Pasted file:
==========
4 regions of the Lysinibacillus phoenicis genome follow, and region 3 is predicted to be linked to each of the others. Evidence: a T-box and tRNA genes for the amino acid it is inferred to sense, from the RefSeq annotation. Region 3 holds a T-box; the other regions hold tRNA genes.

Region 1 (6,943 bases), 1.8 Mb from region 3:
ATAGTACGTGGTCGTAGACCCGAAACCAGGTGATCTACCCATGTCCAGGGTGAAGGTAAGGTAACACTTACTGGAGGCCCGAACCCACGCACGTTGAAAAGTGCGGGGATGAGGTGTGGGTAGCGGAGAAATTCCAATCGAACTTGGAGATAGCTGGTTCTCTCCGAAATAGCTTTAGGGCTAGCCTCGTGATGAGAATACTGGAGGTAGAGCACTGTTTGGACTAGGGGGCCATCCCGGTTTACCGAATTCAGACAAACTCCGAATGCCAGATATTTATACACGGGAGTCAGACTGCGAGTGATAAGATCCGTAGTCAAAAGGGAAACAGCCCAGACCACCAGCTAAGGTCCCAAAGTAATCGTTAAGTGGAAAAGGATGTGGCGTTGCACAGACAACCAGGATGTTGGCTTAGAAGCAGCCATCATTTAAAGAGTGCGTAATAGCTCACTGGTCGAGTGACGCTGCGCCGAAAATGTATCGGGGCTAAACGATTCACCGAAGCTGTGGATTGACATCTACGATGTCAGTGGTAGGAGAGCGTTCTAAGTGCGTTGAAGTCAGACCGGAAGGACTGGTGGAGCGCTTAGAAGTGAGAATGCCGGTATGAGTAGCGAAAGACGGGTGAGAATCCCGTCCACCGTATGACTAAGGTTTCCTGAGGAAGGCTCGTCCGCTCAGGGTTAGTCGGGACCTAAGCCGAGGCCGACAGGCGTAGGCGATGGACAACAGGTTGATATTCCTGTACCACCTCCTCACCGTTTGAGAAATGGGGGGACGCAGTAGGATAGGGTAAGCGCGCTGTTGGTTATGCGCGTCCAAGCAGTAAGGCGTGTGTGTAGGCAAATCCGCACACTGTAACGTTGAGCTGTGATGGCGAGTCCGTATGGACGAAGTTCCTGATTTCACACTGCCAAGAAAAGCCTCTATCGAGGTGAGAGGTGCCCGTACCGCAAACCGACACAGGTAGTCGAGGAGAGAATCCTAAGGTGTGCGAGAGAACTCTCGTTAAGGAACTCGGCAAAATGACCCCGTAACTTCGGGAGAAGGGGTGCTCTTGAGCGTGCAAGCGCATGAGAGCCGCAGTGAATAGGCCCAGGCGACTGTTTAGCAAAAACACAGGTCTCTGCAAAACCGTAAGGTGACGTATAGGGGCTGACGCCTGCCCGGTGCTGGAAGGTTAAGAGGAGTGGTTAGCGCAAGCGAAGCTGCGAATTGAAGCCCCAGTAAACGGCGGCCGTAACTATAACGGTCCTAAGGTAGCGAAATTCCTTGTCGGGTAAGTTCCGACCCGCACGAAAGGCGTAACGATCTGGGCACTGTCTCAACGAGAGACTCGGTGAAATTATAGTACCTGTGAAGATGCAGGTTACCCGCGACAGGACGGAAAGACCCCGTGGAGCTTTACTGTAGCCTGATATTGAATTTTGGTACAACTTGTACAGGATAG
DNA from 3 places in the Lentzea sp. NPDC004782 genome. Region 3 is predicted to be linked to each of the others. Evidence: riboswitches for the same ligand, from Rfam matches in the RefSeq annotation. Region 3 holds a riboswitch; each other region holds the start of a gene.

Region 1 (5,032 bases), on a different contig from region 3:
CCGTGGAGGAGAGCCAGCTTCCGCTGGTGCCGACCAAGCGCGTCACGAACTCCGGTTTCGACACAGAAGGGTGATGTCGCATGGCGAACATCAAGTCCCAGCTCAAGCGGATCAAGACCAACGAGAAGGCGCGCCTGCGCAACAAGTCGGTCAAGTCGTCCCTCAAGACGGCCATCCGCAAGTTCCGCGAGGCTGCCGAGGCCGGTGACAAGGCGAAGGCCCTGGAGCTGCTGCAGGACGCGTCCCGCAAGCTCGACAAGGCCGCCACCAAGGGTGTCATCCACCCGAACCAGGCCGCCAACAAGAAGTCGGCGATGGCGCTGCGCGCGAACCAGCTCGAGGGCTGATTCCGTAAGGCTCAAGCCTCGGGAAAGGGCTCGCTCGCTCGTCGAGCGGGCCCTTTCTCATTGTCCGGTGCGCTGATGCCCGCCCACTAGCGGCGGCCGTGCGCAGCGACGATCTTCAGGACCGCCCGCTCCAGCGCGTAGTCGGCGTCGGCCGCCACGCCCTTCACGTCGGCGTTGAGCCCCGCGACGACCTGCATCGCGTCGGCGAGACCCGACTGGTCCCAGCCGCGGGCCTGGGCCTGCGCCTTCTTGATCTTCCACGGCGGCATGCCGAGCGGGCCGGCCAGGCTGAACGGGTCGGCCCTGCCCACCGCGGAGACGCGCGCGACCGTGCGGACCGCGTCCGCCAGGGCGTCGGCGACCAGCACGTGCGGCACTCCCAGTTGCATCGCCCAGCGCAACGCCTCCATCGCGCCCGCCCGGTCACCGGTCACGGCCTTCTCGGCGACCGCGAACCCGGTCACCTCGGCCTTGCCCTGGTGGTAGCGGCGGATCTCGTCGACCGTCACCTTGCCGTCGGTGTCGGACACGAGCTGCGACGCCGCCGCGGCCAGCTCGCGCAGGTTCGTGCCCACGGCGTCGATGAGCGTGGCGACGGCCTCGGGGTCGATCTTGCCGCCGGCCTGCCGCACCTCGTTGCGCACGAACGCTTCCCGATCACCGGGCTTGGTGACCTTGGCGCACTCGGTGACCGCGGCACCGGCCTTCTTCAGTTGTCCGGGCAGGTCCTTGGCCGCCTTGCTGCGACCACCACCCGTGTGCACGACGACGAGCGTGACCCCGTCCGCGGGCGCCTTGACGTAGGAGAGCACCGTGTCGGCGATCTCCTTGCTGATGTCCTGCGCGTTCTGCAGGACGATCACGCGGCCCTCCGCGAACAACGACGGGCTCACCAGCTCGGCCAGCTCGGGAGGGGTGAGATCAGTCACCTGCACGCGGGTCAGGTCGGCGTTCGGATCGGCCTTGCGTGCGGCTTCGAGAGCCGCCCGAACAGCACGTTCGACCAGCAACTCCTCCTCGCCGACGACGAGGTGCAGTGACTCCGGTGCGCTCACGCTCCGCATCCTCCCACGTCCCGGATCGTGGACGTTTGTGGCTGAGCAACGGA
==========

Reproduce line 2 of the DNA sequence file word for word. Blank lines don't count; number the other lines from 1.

Region 1 (6,943 bases), 1.8 Mb from region 3: